“When you come out of the womb in New Zealand in 1975, it’s the All Blacks, okay? Not these days, with PlayStation and all sorts of crap.

“Back when I came through, it’s the All Blacks if you are a male in New Zealand. I never heard of league until I went to Australia. I still loved the All Blacks but growing up in Queensland, playing under-16s, 17s and straight into 19s, my heroes were Aussie league guys.”

Having achieved all he could achieve in league, that All Blacks stuff was still in his DNA. He’d seen union turn pro and wondered. “My dad passed away when I was 19 but he said to me ‘there’s a chance you could play for the All Blacks. Maybe you could have a crack at it.’ I thought if I go back I want to do it in my prime, not at the end like some guys did.”

So he decamped to Canterbury and hated it.

If he’d known how tough it would be, he’d never have tried it. It wasn’t just coming to terms with lineouts and proper scrummaging, it was knowing no one and living in a one-bed apartment in Canterbury. He was on the phone to Mary Anne, back in Brisbane, every night.

“It tested me character-wise, big time, humility-wise, confidence-wise. It tested me as a person, a human being, because in the league I was at the top of my game. I was 25, I was going really well. Everyone says it’s similar, you’ve got the same footie and you can tackle and run the ball, but there are a lot of differences and I didn’t get to play club rugby and to build up over a couple of years. I was thrown straight in, round one, Super rugby.”

He played at number eight for the Crusaders, the Brumbies put 50 on them, and they would win only five of their 13 matches. It was not a vintage year, for the Crusaders or Thorn, who wasn’t sufficiently adept at lineouts to even be used as an option.

The way he puts it, he had to think about his game all the time. “If you have clarity and you’re used to playing you go out and you just play instinctively and that way you can bring your intensity and aggression, whereas I’m out there and it’s a ruck so I need to go down and do this or whatever. I’m like three seconds behind every play. It was a tough time, plus I realised I was a real homeboy. I always had romantic thoughts about New Zealand because it was where I was from but I was actually from Dunedin. In Christchurch I was lonely. I was in a one-bedroom flat, just started dating Mary-Anne who was in Australia teaching.”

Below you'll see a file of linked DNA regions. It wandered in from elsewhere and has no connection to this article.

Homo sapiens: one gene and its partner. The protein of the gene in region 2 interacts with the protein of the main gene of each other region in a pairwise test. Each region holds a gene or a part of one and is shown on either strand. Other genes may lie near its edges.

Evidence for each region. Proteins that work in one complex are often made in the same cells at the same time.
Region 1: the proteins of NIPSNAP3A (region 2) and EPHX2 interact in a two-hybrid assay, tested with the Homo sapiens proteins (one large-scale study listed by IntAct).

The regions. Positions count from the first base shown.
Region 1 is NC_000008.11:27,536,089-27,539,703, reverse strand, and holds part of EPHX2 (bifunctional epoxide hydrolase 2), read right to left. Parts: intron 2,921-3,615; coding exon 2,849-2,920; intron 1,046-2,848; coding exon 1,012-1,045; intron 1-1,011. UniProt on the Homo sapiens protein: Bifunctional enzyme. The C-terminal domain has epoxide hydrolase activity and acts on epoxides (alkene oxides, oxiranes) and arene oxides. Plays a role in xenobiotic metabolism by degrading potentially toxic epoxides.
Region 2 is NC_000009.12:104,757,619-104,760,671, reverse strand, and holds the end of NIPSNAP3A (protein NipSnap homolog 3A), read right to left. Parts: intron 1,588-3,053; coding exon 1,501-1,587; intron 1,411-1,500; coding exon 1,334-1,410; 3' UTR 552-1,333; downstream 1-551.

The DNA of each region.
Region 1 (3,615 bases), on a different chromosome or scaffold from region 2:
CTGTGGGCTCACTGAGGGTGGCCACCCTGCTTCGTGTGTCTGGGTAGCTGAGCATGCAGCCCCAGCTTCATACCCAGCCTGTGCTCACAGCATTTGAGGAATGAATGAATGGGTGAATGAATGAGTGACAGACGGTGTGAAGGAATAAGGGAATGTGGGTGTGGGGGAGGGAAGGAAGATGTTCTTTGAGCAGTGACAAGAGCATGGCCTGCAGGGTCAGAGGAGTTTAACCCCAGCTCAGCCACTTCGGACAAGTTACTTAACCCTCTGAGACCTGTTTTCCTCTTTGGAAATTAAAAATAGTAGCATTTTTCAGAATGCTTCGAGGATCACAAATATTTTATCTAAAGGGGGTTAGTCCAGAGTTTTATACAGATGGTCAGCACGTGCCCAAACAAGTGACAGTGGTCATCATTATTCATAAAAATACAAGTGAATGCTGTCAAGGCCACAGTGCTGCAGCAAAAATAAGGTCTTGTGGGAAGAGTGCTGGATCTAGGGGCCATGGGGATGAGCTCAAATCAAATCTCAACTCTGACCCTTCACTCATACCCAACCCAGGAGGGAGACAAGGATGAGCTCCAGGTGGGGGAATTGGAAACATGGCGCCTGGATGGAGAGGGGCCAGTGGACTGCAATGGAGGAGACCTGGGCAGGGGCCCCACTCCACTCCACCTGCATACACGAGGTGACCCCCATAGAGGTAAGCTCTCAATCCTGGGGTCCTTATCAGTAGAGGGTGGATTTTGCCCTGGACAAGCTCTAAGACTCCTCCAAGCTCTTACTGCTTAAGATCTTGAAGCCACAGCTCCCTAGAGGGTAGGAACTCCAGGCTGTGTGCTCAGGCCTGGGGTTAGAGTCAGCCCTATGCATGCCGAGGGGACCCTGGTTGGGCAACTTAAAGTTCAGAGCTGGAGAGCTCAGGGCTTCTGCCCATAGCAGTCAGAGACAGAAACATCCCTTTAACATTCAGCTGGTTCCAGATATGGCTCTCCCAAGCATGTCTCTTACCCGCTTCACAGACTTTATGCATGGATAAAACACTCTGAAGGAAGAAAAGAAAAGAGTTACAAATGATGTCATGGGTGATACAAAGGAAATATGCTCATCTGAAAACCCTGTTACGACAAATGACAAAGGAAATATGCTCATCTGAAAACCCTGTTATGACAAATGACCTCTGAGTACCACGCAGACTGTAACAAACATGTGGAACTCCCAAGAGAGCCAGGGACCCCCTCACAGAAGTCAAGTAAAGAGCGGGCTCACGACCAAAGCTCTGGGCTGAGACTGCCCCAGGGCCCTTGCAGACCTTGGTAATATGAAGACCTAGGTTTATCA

He had also taken a massive pay cut and when mates suggested he’d be welcome back at the Broncos he was sorely tempted. But he remembered one phone call from Aaron, who said if he was prepared to put himself through all this he might as well at least stick out the year.

Playing for the Canterbury NPC team at the end of the year under Steve Hansen was a turning point.

“They put me at lock and I started to enjoy the game a bit more. The team improved and I started enjoying New Zealand a bit more. I got a feel for the surroundings and I was getting to a place where I was starting to make some strides with my rugby.”

Despite an option for a further two years on his contract, Thorn took a full year away from the game in 2002, which even involved turning down a chance to tour with the All Blacks at the end of 2001, as that would have tied him to a two-year option from 2002. Animatedly, he uses both hands and the full width of the table to divide his adult career effectively in two either side of 2002.

“When you think about it, it’s like a half-time break and so I wonder what that did for me, you know? I imagine that’s probably done heaps for me.”

Probably the reason he’s still playing at 37.

“Oh, I think I have to agree with you, yeah, because I’ve always gone hard and if you went hard every year surely you would have to break down at some stage.

“In 1998 I became a Christian and that was a massive change for me as a person and there was some personal stuff that I needed to deal with as a man and 2002 was good for me.

“I was signed as a 17-year-old at high school. I started getting paid a wage in high school. All I’d known was my footie, and ’02 showed me that there was a world outside footie. I actually needed head space.”

He and Mary Anne married and travelled to Spain, France and Italy, travelled around New Zealand properly and camped along the east coast of Australia. He did some labouring with his brother-in-law.

“As the year rolled on the flame still burned and I was hungry to get back in. I did some real good growth as a person and I could have gone back to league, but I wanted to see the fruition of that tough year. I wanted to go back to rugby and have a crack.”

Having won the Super 14 without him in ’02, the Crusaders would lose both the ’03 and ’04 finals away to Brumbies and the Blues. But in Hamilton in ’03 he and Dan Carter made their All Blacks debuts against Wales, and he played the ’03 World Cup in Australia, when the All Blacks were beaten by the hosts in the semi-final.

“I had the time of my life at the World Cup, you know. I really felt like I played some of my best footie.”

This made rejection by Graham Henry and Steven Hansen all the harder to take. “That was a pretty tough pill for me.”